AudiologyOnline: Can this adhesive adapter be used in the same position every day, and how long does it last?

Kim Twitchell:  The adhesive adapter is designed to be worn in the same optimal position every day, even while bathing, swimming and other water related activities.  This single use adhesive adapter can be worn for 3 to 7 days, offering consistent access to sound.

AudiologyOnline: How does the ADHEAR system by MED-EL compare to other conventional, non-surgical bone conduction systems such as those using a soft-band?

Patrik Westerkull: Conventional bone conductors have been shown to be efficient in compensating for pure conductive losses, but less so for mixed hearing losses. The ADHEAR device, which is an ear level device, has shown very similar performance compared to conventional bone conduction arrangements, as well as passive semi-implantable bone conductors that are magnetically attached. ADHEAR is an efficient device for patients as long as the cochlear function [bone conduction] is still fairly normal, and it is ideal for patients with unilateral or bilateral conductive hearing loss. The big difference with ADHEAR is in the wearing comfort esthetics and patient acceptance of the device, where it is worn without any discomfort and where no bulky retention arrangements are required. Due to the drawbacks of conventional bone conductors, many patients refuse them or really struggle with them, and since conductive hearing losses are quite common among children, the lack of acceptable treatment often meant that children were lagging behind in school and in social development.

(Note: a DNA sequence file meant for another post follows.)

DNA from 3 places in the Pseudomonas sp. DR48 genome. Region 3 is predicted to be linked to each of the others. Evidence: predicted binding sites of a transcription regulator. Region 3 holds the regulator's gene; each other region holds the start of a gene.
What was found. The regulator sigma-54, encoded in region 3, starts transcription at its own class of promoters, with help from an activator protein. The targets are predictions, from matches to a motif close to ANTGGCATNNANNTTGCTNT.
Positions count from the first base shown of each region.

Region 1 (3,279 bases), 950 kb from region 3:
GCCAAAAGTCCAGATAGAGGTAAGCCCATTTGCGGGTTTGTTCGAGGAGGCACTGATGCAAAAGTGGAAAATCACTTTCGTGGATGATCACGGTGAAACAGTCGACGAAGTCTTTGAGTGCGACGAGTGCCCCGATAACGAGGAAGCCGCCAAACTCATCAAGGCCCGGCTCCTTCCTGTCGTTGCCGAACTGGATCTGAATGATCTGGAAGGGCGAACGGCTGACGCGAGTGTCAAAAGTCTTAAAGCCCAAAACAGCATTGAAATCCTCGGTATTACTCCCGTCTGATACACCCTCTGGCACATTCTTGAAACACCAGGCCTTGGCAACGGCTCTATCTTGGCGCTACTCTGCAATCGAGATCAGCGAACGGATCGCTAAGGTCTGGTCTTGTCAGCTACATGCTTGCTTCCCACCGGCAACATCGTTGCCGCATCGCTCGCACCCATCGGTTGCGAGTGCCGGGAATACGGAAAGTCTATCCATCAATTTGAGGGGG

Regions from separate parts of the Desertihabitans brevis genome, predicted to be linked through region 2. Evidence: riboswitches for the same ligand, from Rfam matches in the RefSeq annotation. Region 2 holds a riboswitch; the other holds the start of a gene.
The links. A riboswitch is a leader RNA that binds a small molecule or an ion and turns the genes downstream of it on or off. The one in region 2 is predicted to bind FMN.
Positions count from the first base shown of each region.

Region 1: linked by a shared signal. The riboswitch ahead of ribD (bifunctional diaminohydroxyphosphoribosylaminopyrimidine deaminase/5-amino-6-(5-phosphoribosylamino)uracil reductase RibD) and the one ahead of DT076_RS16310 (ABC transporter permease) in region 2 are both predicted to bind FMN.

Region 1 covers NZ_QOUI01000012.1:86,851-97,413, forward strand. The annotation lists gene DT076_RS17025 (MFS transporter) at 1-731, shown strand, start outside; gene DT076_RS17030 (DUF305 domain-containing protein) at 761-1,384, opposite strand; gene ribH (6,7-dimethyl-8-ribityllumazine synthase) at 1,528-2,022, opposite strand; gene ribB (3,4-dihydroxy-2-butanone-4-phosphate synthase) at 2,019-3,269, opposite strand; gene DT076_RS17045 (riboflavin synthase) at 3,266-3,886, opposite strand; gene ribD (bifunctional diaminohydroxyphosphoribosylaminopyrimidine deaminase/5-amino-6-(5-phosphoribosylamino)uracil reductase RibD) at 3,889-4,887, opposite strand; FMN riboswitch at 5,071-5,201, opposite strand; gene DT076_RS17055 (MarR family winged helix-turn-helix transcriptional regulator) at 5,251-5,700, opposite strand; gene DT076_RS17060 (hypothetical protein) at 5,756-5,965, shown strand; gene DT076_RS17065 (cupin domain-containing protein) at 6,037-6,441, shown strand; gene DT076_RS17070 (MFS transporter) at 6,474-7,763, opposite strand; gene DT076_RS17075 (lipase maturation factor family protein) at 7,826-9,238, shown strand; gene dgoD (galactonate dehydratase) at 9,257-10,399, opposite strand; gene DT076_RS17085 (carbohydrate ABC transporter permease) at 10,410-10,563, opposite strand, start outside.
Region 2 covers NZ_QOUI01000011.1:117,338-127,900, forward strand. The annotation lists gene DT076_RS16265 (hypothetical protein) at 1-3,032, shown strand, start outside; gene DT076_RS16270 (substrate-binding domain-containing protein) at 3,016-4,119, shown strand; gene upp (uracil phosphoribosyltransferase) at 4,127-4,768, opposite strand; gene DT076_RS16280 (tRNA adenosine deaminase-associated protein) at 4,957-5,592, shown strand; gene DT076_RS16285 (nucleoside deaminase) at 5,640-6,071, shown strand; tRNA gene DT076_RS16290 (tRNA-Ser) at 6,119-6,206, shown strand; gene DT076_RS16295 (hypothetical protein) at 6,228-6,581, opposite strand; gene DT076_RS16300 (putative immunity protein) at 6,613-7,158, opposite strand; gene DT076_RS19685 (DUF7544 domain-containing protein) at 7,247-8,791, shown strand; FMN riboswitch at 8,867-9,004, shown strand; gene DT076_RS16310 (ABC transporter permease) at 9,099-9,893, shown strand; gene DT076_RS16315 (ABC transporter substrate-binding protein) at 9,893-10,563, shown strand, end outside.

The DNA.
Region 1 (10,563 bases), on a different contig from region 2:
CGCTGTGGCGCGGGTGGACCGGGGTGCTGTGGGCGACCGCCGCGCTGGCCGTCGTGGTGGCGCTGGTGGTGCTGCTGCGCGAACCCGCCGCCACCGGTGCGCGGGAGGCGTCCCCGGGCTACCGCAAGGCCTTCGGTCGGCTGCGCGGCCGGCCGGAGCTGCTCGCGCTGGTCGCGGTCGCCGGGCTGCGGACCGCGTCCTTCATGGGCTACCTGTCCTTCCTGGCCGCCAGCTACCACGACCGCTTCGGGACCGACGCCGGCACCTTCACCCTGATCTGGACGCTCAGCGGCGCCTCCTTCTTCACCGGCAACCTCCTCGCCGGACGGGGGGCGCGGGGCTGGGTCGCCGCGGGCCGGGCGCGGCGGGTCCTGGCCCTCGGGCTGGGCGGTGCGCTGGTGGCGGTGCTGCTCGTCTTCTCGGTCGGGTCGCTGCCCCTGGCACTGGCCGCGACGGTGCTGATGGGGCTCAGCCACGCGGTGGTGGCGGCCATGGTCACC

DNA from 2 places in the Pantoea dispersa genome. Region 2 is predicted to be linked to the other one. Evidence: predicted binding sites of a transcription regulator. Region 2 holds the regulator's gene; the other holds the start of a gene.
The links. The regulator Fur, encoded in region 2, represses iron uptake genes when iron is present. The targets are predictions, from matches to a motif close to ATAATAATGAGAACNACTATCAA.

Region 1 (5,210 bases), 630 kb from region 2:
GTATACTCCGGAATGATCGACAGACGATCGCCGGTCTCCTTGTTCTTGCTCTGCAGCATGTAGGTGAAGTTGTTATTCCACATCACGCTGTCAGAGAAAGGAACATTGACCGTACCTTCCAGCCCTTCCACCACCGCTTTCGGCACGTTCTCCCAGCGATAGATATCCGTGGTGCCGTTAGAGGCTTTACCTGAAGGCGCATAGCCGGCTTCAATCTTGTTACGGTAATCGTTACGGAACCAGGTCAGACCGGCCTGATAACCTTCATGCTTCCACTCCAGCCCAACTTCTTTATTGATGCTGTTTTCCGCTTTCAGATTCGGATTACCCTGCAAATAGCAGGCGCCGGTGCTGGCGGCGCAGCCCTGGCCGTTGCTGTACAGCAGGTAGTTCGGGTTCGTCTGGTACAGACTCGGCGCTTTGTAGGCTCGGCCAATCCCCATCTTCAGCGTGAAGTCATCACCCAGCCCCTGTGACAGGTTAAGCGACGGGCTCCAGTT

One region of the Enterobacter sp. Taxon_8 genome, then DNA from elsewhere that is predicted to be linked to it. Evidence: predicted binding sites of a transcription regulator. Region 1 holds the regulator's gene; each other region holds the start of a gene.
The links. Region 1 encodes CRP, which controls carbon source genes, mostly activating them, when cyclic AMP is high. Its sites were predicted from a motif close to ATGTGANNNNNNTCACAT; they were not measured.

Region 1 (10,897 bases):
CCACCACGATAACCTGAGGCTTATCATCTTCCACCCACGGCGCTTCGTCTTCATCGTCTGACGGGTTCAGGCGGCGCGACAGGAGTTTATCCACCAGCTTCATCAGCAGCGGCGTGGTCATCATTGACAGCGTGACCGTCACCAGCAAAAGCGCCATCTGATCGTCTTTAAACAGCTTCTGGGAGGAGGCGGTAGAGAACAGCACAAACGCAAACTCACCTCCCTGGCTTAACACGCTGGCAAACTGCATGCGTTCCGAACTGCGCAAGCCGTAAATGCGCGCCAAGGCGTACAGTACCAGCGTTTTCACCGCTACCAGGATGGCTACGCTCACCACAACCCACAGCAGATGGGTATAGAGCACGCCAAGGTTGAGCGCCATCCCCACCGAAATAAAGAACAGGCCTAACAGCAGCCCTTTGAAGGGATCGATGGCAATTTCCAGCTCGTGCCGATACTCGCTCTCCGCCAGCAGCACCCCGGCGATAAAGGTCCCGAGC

AudiologyOnline: What is the candidacy for the ADHEAR?

ADHEAR is available to anyone with a unilateral or bilateral conductive hearing loss that is either chronic or temporary in nature with thresholds in the normal range of -10 to 25 dB HL.  In people with single sided deafness, candidates should have normal hearing on the contralateral side.


Bone conduction threshold

AudiologyOnline: How can I go about getting more information, support and training if I want to offer this to my patients?

Kim Twitchell: There are five different ways to get more information, support or training for ADHEAR: